[UPDATE: 03:10 BST] Lawyer and human rights activist Kellie Tranter wrote an article detailing why Julian Assange's decision to seek asylum from Ecuador shouldn't be so surprising. She gives reasons why Ecuador is a good choice and the effects that WikiLeaks cables have had on the country. She also comments on the lack of support Australia has provided to Mr Assange.
A letter written by Australian journalist Austin Mackell was read at the recent rally for Julian Assange in Sydney. Here is an excerpt:
I would like to start once more by saying how honoured I am that the organisers sought to include my sentiments in today's events, and for the continuous support I have received from so many of those who also fight for Assange and Wikileaks.
For those of you unfamiliar with my case, I am an Australian journalist who was arrested in Mahalla, a textile town outside of Cairo, while trying to interview a union leader. My colleagues and I were held for a total of 56 hours by the police, the state security services and military intelligence, as well as a few hours in the care of the general prosecutor's office, where we were charged with inciting vandalism. Specifically it is alleged we promised to give money to children if they threw rocks at a police station. The charges carry a maximum penalty of seven years in prison. Four months has passed without a decision about whether to set a trial date or let us go. While embassy staff have done all they can without leadership from Canberra, the Australian government is yet to speak out or act on my behalf.
It is my belief that one reason for their reluctance, is that by acting on my behalf, they would be setting their failure to act on Assange in too sharp a contrast. It is a reminder, one that should be heeded by the Australian press in particular, that giving up on the freedom of one, not only morally, but also practically, compromises the freedom of all.
The full letter is available at Austin Mackell's website.
A public forum on "WikiLeaks, Assange, & Democracy" will be held at the Coombs Theatre, A.N.U., Canberra, June 27 at 7PM. Speakers include Christine Assange, Greens Senator Scott Ludlam, Crikey journalist Bernard Keane, historian Humphrey McQueen, former Guantanamo detainee David Hicks, and human rights & social justice advocate Aloysia Brooks. The event will be chaired by former SBS World News presenter Mary Kostakidis. A live-stream will be available via the Support Assange and WikiLeaks Coalition.
[UPDATE: 01:58 BST] A statement of support by Phillip Adams was read at the Sydney rally for Julian Assange:
Rupert Murdoch used to be Australia's most famous/notorious media identity on the international stage. A little while ago, he was pushed off the pedestal by Julian Assange, with News Ltd eclipsed by WikiLeaks. We're dealing with two very different success stories and degrees of notoriety. Many of us find the situation amusing, if it wasn't so damned serious. Rupert, of course, can look after himself, but Assange needs our ongoing help and concern. How sad that Julian had to seek asylum in the Ecuadorian Embassy. But then he'd find it hard to get any asylum in the Australian Embassy. Instead of an immense surge of Australian pride for Assange's contribution to what's left of democracy, we seem intent on aiding and abetting the U.S. in its attempts to ensnare him in their legal - and I use the term 'legal' very loosely - tentacles.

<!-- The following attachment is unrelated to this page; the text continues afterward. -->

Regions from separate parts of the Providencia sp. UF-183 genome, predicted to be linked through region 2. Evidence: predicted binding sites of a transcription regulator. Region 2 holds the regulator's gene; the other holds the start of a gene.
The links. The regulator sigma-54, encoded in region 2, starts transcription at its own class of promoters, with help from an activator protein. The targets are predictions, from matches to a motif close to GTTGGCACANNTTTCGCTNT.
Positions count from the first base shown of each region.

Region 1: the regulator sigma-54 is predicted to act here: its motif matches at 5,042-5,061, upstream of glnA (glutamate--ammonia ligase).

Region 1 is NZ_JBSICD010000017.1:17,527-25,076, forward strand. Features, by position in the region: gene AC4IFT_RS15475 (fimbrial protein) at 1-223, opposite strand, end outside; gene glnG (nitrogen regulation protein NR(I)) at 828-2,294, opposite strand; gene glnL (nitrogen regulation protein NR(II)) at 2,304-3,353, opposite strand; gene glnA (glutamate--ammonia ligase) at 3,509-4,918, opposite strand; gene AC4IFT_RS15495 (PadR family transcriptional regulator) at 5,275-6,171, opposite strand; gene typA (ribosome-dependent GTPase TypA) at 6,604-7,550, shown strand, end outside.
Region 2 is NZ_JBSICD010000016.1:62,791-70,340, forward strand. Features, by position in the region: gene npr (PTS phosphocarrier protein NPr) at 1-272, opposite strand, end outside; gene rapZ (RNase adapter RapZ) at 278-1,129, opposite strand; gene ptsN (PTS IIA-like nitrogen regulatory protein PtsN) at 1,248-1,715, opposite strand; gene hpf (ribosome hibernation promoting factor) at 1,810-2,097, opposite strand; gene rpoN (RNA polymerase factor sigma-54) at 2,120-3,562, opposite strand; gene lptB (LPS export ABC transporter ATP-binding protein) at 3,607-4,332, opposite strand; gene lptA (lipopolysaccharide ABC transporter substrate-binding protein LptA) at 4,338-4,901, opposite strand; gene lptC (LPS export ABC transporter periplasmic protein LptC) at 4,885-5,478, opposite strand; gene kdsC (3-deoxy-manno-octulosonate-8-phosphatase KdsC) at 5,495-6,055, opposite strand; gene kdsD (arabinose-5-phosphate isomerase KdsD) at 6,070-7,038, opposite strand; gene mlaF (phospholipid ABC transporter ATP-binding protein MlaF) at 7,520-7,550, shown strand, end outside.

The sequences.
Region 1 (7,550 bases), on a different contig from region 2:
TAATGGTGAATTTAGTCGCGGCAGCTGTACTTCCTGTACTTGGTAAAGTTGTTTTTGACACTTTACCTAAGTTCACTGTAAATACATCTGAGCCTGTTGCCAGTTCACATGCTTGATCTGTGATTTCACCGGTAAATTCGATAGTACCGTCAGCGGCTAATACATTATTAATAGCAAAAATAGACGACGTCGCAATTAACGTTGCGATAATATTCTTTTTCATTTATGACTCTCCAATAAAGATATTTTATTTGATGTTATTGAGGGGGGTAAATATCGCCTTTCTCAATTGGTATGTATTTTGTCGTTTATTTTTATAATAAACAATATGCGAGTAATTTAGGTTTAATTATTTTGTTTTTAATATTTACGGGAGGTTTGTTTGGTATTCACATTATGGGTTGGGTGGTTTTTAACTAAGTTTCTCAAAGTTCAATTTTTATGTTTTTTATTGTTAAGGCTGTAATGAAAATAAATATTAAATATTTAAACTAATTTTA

I first became aware of Julian's genius for creative subterfuge on Late Night Live many years ago when he was a most ingenious hacker. A little later he asked me to be the Australian representative on the advisory board of something called WikiLeaks and, impressed with the concept, I was delighted to agree. Over the years he's never asked mr to advise him on anything, but let me advise him now, or at least repeat what I've said to him and about him on a number of recent programs. You, Julian Assange, are a remarkable person and your creation - a sort of Freedom of Information service on a planetary scale - has been of crucial importance in the endless struggle to keep our political leaders, and their military cohorts, under control. My advice to you? Keep you chin up. For every powerful enemy you have countless thousands of friends, as today's rally demonstrates.
A petition (in Spanish) has been created at Avaaz calling for Ecuadorian President Rafael Correa to accept Julian Assange's request for political asylum.
A massive rally in support of Julian Assange will be on the steps of the State Library in Melbourne, July 1 starting at 1PM. Speakers include Adam Bandt MP (deputy leader of the Australian Greens), Patrick O'Connor (SEP candidate), Lizzie O'Shea (human rights lawyer), Robbie Thorpe (indigenous activist), Daniel Mathews (founding member of WikiLeaks). Rap News will also be making a special live appearance.
RT covered the latest news in Julian Assange's request for asylum, with RT Web Producer Andrew Blake. Watch the segment below.
RT America also reported on the latest events, with their London correspondent Sarah Firth:
[UPDATE: 00:50 BST] Gavin MacFadyen of the Bureau of Investigative Journalism gave an interview about Julian Assange's request for asylum in Ecuador. He mentions the good atmosphere he experienced at the Ecuadorian Embassy in London, including the helpful staff. He contests claims that supporters are moving away from Mr Assange after his decision to seek asylum. He also discussed the hostile environment towards WikiLeaks and Mr Assange currently present in the U.S. Read the full interview at Publica.
[UPDATE: 2012-06-22 00:04 BST] Transcript of Julian Assange's interview from the Ecuadorian Embassy is now available. In the interview Mr Assange discusses why he chose to seek asylum from Ecuador, his abandonment by the Australian Government, and evidence from the U.S. grand jury into WikiLeaks.